A strategy to optimise stranded reservesJuly 23, 2021
Adriano Bastos, senior vice-president for bp Angola, talks to The Energy Year about the resilience of Angola’s hydrocarbons community during the pandemic and the country’s potential to become a regional hub for green energy. bp Angola operates blocks 18 and 31, has shares in three other blocks in Angola and is also partner in the Angola LNG plant in Soyo and the New Gas Consortium (NGC) project.
How has the pandemic affected the way the Angolan hydrocarbons community works together?
Angola is currently suffering, and not just in the energy industry. Global isolation and restriction of movement between countries have jeopardised our ability to support Angolan operations. During the days Angola was closed, we had to charter flights and share resources to make operations feasible.
The pandemic has forced structural changes in the way that we operate as a business and as a society. It changed our energy demand and the way we transact and procure standard services in our day-to-day operations. To continue to be competitive in this market, we need to be more efficient; we need to adapt to the pace of change continuously. As a result, the industry has become more collaborative.
The way Angolan oil and gas operators handled the situation is remarkable. This is a unique industry where we can be partners and competitors in the same region. For example, we partner with Total on Block 17, and at the same time we compete with them on blocks 15, 31 and 18. We collaborated on a united front to operate more efficiently. Solid partnerships between the authorities, government, IOCs, the service industry and all providers helped to maintain the level of operations we currently have.
What are the benefits of the government mandating the National Oil, Gas and Biofuels Agency (ANPG) as regulator?
Angola has modernised its industry by replicating international models. Components of government representation have matured over time. The minister of mineral resources and petroleum has become an active and powerful representative in the industry.
Pre-2019, Sonangol was acting as a regulator, concessionaire, operator and competitor all at the same time. The ANPG is now the regulator, which allows Sonangol to concentrate on being an operator and partner. They are now an NOC, which gives them the freedom to make their own decisions for the long-term benefit of the company and Angola.
The ANPG is looking at structuring the industry to benefit Angola for the long term, which has given rise to greater investor confidence in the industry. Having the three major vital stakeholders working independently allows the industry in Angola to be better organised. We now observe a more fluid relationship between us as an international oil company and the three key stakeholders of the country’s hydrocarbons industry.
What is bp’s strategy for offsetting Angola’s oil production decline?
The natural decline of oil production is our primary focus in the country. We want to take advantage of current production hubs and optimise stranded reserves. By reprocessing our data, we can find opportunities to drill into existing fields. This is what we are doing right now on Block 31, and work on Block 18 is planned for 2022.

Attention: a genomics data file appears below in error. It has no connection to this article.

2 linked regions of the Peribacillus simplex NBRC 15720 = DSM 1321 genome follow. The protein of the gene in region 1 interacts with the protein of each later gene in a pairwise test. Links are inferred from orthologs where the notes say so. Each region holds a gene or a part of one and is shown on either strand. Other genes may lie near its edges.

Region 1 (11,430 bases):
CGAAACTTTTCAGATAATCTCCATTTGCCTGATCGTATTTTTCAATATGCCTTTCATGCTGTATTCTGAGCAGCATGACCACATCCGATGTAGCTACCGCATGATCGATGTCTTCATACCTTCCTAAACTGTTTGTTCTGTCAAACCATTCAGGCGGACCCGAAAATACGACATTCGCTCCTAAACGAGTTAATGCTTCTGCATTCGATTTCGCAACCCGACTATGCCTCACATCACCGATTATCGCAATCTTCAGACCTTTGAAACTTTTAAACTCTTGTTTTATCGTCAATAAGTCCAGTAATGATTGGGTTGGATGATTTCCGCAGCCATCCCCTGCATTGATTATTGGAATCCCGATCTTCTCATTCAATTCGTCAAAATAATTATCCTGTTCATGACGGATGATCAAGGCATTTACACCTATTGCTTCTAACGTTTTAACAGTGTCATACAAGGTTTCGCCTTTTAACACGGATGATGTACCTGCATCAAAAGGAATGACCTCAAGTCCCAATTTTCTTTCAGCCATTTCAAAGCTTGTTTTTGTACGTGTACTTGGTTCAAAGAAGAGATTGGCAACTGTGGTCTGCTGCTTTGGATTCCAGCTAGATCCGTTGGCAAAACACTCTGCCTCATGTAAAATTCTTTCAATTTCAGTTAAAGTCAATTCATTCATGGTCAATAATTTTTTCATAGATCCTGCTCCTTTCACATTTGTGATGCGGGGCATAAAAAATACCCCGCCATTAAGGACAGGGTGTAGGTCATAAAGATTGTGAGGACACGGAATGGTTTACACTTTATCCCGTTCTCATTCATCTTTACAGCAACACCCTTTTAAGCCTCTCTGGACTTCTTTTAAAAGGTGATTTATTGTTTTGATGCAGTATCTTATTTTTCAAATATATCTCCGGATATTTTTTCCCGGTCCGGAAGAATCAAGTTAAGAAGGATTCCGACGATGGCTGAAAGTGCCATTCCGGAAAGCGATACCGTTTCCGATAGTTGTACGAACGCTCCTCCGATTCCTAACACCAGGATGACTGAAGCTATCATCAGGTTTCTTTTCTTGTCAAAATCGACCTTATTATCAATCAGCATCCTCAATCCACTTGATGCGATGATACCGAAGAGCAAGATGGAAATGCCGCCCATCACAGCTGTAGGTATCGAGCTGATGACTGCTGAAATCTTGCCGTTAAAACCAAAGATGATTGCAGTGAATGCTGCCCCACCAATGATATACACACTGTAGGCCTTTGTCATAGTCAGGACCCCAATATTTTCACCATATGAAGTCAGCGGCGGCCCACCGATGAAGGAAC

This was the reason for developing the Palas, Astraea and Juno (PAJ) project, which will create a new production hub for bp and opportunities for future tie-backs. We are looking for pockets of opportunities to tie back to existing production hubs. The idea is to look for stranded reserves that can be quickly monetised and help bring higher volumes into existing production hubs to extend the lives of these assets.
If you consider previously unrecoverable reserves and yet-to-be-found reserves in areas of lower risk coupled with the improvement of recovery from new technologies, between now and 2050 we will have 7.5 trillion barrels of oil available worldwide. The estimates are pointing at a total demand curve of around 2.5 trillion, which means that only one in every three barrels will ever be produced.
How will the NGC affect Angola’s energy mix?
The joint venture between bp, Chevron, Eni, Total and Sonangol will add to Angola’s gas reserves and help us decarbonise the global energy matrix. Maximising gas resources is good for the country and will help the government offset the natural decline of oil production. Gas is still considered a transition fuel and not an end solution to solving the carbon emission crisis. A project like this could be a vital element for the Southern African Economic Commission development plan.
What opportunities are there in Angola’s renewables sector?
Angola’s off-grid energy demand is probably around 35% supplied by diesel. The major sites that are not connected to Angola’s energy grid are perfect opportunities to quickly develop solar projects to replace diesel and reduce emissions. Additionally, Angola’s four considerable hydro plants will in time connect to those sites and the grid. Angola can also follow the Brazilian model and mix biofuels with gasoline to reduce consumption, improve air quality and decarbonise the transportation sector.
Angola is in a good location to export ethanol and biodiesel. A stranded supply of our hydropower could be used to produce green hydrogen. Angola is unique in Africa because it is probably the only country with an excess of energy potential. All these factors combined make the country a perfect hub to supply the region as a net exporter of clean, green energy.
What ambitions does bp have for its operations in the country?
Our main goal is to become the most efficient operator in Angola in the next five years. We will continue to develop our projects, with PAJ being our local flagship for years to come. We also hope to have success in our exploration of Block 18/15. bp might also consider looking into greener sources of energy.
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